Pull-based job scheduling (was: [Bioclusters] Best ways to ta ckle migration to dedicated cluster/Farm)

Chris Dwan (CCGB) bioclusters@bioinformatics.org
Sat, 27 Mar 2004 10:43:47 -0600 (CST)

> I have also successfully implemented a RDBMS-based pull system that worked
> very well.

Having written one myself, I have respect for all the home grown workload
management tools out there.  I've seen them vary from combinations of cron
and "at", with shared files for job allocation, all the way up to the
RDBMS / thin client solutions.  Mine was an rsh based push scheduler
implemented mostly in Tcl using flatfiles for state.  It kept 5 quad
processor P-II's busy pretty much full time running BLASTs for about three

Here's a question for those who have created homemade workload managers:
Would you do it again, today?  Why or why not?  Personally, I would try
every other avenue before writing another scheduler.   Home grown systems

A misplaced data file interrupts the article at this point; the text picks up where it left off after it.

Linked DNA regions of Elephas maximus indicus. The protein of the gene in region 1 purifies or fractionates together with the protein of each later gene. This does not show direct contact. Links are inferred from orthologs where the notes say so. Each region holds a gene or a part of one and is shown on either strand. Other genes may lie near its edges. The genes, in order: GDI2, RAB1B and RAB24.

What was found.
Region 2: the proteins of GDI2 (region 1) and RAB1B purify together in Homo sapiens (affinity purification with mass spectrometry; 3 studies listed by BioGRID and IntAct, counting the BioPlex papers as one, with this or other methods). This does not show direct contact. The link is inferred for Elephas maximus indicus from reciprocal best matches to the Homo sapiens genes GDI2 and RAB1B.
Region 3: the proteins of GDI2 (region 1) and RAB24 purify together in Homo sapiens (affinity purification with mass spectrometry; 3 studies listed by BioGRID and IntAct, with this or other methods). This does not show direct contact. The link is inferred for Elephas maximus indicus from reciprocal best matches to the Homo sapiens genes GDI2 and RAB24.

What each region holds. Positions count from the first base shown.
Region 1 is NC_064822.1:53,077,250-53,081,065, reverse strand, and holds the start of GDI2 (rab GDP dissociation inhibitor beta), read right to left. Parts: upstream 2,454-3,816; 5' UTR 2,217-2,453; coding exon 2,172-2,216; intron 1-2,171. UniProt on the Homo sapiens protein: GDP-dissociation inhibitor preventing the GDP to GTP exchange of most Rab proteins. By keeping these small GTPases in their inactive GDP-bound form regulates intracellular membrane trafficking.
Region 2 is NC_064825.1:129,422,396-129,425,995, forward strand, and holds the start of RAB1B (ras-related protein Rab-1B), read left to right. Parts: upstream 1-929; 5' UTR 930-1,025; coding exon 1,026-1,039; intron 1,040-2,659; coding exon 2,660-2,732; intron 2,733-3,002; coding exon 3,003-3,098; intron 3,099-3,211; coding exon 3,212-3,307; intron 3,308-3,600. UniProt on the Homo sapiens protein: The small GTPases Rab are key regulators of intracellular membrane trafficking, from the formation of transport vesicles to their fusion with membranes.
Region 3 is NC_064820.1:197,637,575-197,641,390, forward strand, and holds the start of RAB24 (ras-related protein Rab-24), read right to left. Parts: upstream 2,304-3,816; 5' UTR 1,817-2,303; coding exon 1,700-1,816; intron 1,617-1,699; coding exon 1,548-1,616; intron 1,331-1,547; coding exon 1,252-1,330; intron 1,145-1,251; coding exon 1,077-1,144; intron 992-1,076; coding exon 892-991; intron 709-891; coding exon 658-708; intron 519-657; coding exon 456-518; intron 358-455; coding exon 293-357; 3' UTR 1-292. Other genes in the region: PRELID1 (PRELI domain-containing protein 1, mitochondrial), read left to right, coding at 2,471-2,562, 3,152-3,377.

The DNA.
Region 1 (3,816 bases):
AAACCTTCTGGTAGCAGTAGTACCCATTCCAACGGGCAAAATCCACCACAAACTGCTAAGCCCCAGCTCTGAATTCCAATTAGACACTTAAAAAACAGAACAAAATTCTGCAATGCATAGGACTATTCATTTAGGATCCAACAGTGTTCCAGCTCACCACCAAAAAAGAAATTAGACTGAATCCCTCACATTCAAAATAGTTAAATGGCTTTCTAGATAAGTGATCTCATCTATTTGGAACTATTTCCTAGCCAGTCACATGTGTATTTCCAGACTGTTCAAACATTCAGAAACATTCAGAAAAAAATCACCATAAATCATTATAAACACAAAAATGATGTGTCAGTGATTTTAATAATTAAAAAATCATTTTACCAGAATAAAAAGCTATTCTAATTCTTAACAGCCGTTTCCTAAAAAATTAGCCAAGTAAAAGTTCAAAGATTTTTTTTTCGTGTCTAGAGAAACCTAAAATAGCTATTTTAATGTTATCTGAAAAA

tend to make the developer a critical resource and a single point of
failure.  It's sort of like implementing your very own database management
system.  Maybe fun for the developer, but bad and wasteful for the
organization.  You can get all the power you want out of commercial /
and open source solutions for DRM and DBMS problems.

That said, there still are problems where home-grown is still the best way
to go.  In my opinion, one of them is stitching together compute resources
across organizational and administrative boundaries.  For which other
common tasks do people think it's still cost / time effective to build
homebrew solutions?  What homegrown software do you rely on, but dream of
replacing with someone else's supported code?

-Chris Dwan